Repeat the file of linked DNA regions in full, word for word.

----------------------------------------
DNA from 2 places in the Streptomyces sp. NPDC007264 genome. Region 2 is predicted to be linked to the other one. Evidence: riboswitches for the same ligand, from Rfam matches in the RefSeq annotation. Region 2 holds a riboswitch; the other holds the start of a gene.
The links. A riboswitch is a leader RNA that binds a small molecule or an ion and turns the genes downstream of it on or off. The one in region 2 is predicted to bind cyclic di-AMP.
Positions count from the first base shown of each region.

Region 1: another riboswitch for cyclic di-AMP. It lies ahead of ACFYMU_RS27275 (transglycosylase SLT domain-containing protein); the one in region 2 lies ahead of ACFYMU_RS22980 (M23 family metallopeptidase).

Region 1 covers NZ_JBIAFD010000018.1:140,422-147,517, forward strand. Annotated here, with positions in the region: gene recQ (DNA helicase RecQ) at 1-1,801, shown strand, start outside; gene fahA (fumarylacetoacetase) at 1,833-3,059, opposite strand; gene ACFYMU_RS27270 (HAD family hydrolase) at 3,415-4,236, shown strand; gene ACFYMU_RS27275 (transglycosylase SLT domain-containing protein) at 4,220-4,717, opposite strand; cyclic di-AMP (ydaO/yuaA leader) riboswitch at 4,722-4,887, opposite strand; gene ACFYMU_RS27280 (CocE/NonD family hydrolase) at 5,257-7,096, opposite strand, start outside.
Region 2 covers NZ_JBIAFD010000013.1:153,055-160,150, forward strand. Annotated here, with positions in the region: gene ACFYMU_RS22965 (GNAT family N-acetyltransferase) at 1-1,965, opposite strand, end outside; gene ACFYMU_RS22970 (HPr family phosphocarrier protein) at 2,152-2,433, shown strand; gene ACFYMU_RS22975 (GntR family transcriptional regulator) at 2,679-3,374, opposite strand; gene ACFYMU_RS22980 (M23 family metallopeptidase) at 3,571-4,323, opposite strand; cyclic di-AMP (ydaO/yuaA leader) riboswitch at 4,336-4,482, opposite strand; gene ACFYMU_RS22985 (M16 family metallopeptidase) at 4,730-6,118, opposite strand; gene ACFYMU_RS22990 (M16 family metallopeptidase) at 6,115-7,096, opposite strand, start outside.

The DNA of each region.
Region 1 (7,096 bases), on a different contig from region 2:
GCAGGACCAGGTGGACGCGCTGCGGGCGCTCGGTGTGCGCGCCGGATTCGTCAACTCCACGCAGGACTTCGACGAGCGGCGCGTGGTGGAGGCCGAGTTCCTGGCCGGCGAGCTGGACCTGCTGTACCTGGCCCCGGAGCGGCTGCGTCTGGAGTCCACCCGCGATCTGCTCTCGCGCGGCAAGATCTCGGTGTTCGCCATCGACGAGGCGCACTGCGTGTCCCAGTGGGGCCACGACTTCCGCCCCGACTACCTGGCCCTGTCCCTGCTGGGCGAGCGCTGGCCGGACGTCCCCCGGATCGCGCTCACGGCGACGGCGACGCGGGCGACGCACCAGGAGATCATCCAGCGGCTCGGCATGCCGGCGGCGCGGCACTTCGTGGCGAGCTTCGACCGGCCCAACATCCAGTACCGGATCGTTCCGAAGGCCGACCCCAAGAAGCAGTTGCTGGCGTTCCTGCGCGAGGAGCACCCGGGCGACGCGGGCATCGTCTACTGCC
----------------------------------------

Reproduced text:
DNA from 2 places in the Streptomyces sp. NPDC007264 genome. Region 2 is predicted to be linked to the other one. Evidence: riboswitches for the same ligand, from Rfam matches in the RefSeq annotation. Region 2 holds a riboswitch; the other holds the start of a gene.
The links. A riboswitch is a leader RNA that binds a small molecule or an ion and turns the genes downstream of it on or off. The one in region 2 is predicted to bind cyclic di-AMP.
Positions count from the first base shown of each region.

Region 1: another riboswitch for cyclic di-AMP. It lies ahead of ACFYMU_RS27275 (transglycosylase SLT domain-containing protein); the one in region 2 lies ahead of ACFYMU_RS22980 (M23 family metallopeptidase).

Region 1 covers NZ_JBIAFD010000018.1:140,422-147,517, forward strand. Annotated here, with positions in the region: gene recQ (DNA helicase RecQ) at 1-1,801, shown strand, start outside; gene fahA (fumarylacetoacetase) at 1,833-3,059, opposite strand; gene ACFYMU_RS27270 (HAD family hydrolase) at 3,415-4,236, shown strand; gene ACFYMU_RS27275 (transglycosylase SLT domain-containing protein) at 4,220-4,717, opposite strand; cyclic di-AMP (ydaO/yuaA leader) riboswitch at 4,722-4,887, opposite strand; gene ACFYMU_RS27280 (CocE/NonD family hydrolase) at 5,257-7,096, opposite strand, start outside.
Region 2 covers NZ_JBIAFD010000013.1:153,055-160,150, forward strand. Annotated here, with positions in the region: gene ACFYMU_RS22965 (GNAT family N-acetyltransferase) at 1-1,965, opposite strand, end outside; gene ACFYMU_RS22970 (HPr family phosphocarrier protein) at 2,152-2,433, shown strand; gene ACFYMU_RS22975 (GntR family transcriptional regulator) at 2,679-3,374, opposite strand; gene ACFYMU_RS22980 (M23 family metallopeptidase) at 3,571-4,323, opposite strand; cyclic di-AMP (ydaO/yuaA leader) riboswitch at 4,336-4,482, opposite strand; gene ACFYMU_RS22985 (M16 family metallopeptidase) at 4,730-6,118, opposite strand; gene ACFYMU_RS22990 (M16 family metallopeptidase) at 6,115-7,096, opposite strand, start outside.

The DNA of each region.
Region 1 (7,096 bases), on a different contig from region 2:
GCAGGACCAGGTGGACGCGCTGCGGGCGCTCGGTGTGCGCGCCGGATTCGTCAACTCCACGCAGGACTTCGACGAGCGGCGCGTGGTGGAGGCCGAGTTCCTGGCCGGCGAGCTGGACCTGCTGTACCTGGCCCCGGAGCGGCTGCGTCTGGAGTCCACCCGCGATCTGCTCTCGCGCGGCAAGATCTCGGTGTTCGCCATCGACGAGGCGCACTGCGTGTCCCAGTGGGGCCACGACTTCCGCCCCGACTACCTGGCCCTGTCCCTGCTGGGCGAGCGCTGGCCGGACGTCCCCCGGATCGCGCTCACGGCGACGGCGACGCGGGCGACGCACCAGGAGATCATCCAGCGGCTCGGCATGCCGGCGGCGCGGCACTTCGTGGCGAGCTTCGACCGGCCCAACATCCAGTACCGGATCGTTCCGAAGGCCGACCCCAAGAAGCAGTTGCTGGCGTTCCTGCGCGAGGAGCACCCGGGCGACGCGGGCATCGTCTACTGCC